Banks and other financial institutions shouldn’t expect any last-minutes revisions to a historic rule change for calculating loan loss allowances set to kick in next year.

Financial Accounting Standards Board member Hal Schroeder said no substantive changes in the accounting rules for current expected credit losses, or CECL, are expected before they take effect in 2020. And he sees no reason to delay the accounting change.

The largest banks are prepared to implement the new accounting on time. And other financial institutions have at least an extra year to adopt the accounting standard, Schroeder said May 7 in remarks at a financial instruments conference co-hosted by Bloomberg Tax and Deloitte LLP.

He spoke as 25 members of Congress delivered a letter to the Securities and Exchange Commission again asking the regulator to study the impact of CECL on banks. The bipartisan letter cited concerns about the how rule would work in a recession.

Schroeder said CECL wasn’t his first choice to better align accounting rules with the credit risk banks take as part of their routine lending. He would have preferred a fair value approach, he said.

But he defended the rule and rebuffed its critics, calling it a compromise that delivers better information to investors and saying that it is within the operational capability for community banks.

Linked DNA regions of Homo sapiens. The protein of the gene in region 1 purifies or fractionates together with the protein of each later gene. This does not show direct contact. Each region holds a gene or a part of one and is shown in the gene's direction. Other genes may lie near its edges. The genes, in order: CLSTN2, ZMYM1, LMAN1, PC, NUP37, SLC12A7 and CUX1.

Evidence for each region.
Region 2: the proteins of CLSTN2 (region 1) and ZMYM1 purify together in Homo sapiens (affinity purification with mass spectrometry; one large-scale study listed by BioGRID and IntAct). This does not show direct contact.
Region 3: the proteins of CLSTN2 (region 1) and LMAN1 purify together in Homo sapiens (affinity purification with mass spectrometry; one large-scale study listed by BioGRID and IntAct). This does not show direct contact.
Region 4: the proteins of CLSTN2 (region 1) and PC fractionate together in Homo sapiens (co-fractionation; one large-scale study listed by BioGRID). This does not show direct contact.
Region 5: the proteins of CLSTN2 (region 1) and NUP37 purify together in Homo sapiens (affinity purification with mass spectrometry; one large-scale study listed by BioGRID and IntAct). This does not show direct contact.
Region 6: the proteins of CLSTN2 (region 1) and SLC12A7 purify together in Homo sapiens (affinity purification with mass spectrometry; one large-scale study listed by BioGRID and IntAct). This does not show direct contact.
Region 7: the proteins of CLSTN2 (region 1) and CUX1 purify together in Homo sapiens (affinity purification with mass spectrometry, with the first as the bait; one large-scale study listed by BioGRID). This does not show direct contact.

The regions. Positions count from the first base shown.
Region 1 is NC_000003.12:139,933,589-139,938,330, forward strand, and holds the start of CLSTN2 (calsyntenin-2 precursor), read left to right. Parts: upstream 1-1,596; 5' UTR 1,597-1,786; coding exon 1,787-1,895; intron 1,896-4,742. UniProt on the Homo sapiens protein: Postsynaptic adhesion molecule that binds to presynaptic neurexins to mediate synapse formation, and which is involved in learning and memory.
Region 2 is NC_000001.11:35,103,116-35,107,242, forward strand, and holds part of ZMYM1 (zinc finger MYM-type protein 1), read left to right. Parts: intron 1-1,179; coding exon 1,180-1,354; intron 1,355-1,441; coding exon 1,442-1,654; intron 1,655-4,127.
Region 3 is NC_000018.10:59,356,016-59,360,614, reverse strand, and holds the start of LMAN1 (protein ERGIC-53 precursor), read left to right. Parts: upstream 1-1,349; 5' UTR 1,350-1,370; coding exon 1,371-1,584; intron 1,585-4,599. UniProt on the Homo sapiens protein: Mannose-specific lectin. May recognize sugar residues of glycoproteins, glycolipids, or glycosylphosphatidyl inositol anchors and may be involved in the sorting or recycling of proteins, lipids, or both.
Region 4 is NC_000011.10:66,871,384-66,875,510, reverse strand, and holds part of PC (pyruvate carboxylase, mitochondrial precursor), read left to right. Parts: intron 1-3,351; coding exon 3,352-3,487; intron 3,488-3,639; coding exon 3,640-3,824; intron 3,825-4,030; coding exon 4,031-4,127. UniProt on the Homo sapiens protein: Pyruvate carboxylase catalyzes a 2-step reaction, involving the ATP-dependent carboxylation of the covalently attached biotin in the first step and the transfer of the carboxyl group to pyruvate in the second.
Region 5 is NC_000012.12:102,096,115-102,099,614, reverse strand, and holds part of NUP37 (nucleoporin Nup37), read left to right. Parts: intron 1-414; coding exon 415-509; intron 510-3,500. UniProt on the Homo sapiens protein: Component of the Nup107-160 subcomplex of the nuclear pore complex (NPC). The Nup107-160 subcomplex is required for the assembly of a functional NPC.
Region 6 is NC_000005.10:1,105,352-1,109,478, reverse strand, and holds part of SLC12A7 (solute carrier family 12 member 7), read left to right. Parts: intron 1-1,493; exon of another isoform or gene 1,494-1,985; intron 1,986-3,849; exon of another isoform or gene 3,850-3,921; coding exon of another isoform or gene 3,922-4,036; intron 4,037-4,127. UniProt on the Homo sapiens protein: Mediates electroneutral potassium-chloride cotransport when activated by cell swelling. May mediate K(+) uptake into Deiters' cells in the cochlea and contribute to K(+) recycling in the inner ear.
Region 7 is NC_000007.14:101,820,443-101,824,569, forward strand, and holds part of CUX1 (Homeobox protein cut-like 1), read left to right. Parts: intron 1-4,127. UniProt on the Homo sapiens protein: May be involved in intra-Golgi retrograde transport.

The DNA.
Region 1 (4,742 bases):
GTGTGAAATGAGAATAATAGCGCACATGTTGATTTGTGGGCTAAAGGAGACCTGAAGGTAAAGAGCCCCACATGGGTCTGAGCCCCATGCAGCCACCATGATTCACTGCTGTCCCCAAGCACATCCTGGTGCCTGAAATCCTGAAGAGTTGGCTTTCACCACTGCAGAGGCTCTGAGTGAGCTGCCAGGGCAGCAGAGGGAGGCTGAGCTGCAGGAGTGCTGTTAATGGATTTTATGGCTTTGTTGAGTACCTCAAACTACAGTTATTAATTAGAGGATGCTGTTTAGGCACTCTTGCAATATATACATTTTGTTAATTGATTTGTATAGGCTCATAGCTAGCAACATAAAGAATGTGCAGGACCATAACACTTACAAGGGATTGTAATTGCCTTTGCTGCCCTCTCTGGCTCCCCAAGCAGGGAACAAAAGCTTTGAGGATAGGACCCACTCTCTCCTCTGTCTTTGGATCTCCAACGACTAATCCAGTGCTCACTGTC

“They know their customers,” Schroeder said of community banks. “I’m the least concerned about their ability to implement this standard.”

He acknowledged that the smaller credit unions and community banks didn’t cause the 2008 financial crisis. However they operate in the same environment as larger banks and aren’t immune to risks in lending or economic changes. He noted that some of those smaller institutions also failed during that time and could struggle or fail in future recessions.

The 2008 financial crisis exposed a rift in accounting for credit losses. Expiring rules required banks to book reserves only when it was clear that the loan would fail. That resulted in too little action too late by both the banks and regulators. The pending change would require banks to look to the future and book losses based on “reasonable and supportable” forecasts.

Schroeder said that under the expiring rules, investors could make money by estimating loan losses, giving them a competitive advantage. But with banks declaring their expected future losses, that competitive advantage is lost.

“No competitive advantage is worth keeping accounting that, in good times, masks warning signs of rising credit risk and in bad times is ignored,” he said.